A Wave (1984) won both the Lenore Marshall Poetry Prize and the Bollingen Prize.
The title poem, another long epic that runs for over 700 lines, was regarded as his finest since Self-Portrait in a Convex Mirror. The collection is considered one of Ashbery’s best.
Flow Chart (1991)
Flow chart is another epic from Ashbery. The book-length poem from Ashbery runs for over 5,000 lines.
“more than any of his other books, portrays the essence of Ashbery’s process… Flow Chart is a catalogue, which Ashbery presents as endlessly expansive and open to interpretation, encompassing within its subject matter—well, as much as the poet may imagine.”
John Ashbery Famous Poems
To get an idea of Ashbery’s style here are some excerpts from Ashbery’s most famous poems:
Ashbery’s work has a way of splitting his critics into two camps: lovers and haters. Those who support him praise his expressionist techniques and his refusal to impose order on a chaotic world, but even they recognize that his work can be difficult to read and understand. This is the problem that haters have. They claim that “his poems, made up of anything and everything, can mean anything and everything.” His obscurantism, they say, does not reveal a talent, but a lack of talent. Some even go as far as to call him a literary hoaxter.
Helen Vendler offered her summary of the debate in the New Yorker: “It is Ashbery’s style that has obsessed reviewers, as they alternately wrestle with its elusive impermeability and praise its power of linguistic synthesis. There have been able descriptions of its fluid syntax, its insinuating momentum, its generality of reference, its incorporation of vocabulary from all the arts and sciences. But it is popularly believed, with some reason, that the style itself is impenetrable… An alternative view says that every Ashbery poem is about poetry.”
Ashbery For The Modern Reader
For the modern reader, Ashbery’s long epics prove difficult to get through. Many complain that his abstract style can be difficult to follow, as it gives the reader no narrative to hold on to and one never knows quite what the poems are about.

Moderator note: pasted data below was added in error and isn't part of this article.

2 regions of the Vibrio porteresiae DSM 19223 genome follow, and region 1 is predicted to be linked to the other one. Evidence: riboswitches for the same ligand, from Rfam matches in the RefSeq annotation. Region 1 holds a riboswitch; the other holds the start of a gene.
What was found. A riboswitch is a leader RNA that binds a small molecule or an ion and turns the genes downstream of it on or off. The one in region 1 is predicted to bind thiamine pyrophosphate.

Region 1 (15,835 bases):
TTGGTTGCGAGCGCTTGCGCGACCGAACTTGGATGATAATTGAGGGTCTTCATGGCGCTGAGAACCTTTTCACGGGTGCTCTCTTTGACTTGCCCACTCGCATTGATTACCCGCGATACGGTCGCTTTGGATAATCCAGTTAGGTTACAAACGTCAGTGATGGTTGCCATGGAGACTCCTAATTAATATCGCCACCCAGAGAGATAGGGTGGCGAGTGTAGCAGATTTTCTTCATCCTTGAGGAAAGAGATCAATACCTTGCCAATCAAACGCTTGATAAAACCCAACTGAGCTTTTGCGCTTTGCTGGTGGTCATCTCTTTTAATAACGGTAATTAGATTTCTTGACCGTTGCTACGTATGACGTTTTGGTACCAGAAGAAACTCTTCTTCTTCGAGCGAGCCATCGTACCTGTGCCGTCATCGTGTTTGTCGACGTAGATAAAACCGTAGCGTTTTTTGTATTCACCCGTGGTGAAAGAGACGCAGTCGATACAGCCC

Others enjoy the challenge of sorting through the vague and ambitious poems. Some find his work to be “challenging in a strangely inviting way.”
he told Bryan Appleyard in the London Times: “I don’t find any direct statements in life. My poetry imitates or reproduces the way knowledge or awareness come to me, which is by fits and starts and by indirection. I don’t think poetry arranged in neat patterns would reflect that situation. My poetry is disjunct, but then so is life.”
Is Ashbery Pretentious?
Despite how he may come off at times in his work or what the average reader might think about a 5000-line poem, Ashbery in his interviews comes across as quite down-to-earth and likable.
He once said of his critics:
“I’m quite puzzled by my work too, along with a lot of other people. I was always intrigued by it, but at the same time a little apprehensive and sort of embarrassed about annoying the same critics who are always annoyed by my work. I’m kind of sorry that I cause so much grief.”
In 2005 interview with NPR, the most decorated poet in American History comes off as refreshingly humble and humorous about the whole thing. He admits that he would even be embarrassed to call himself a poet.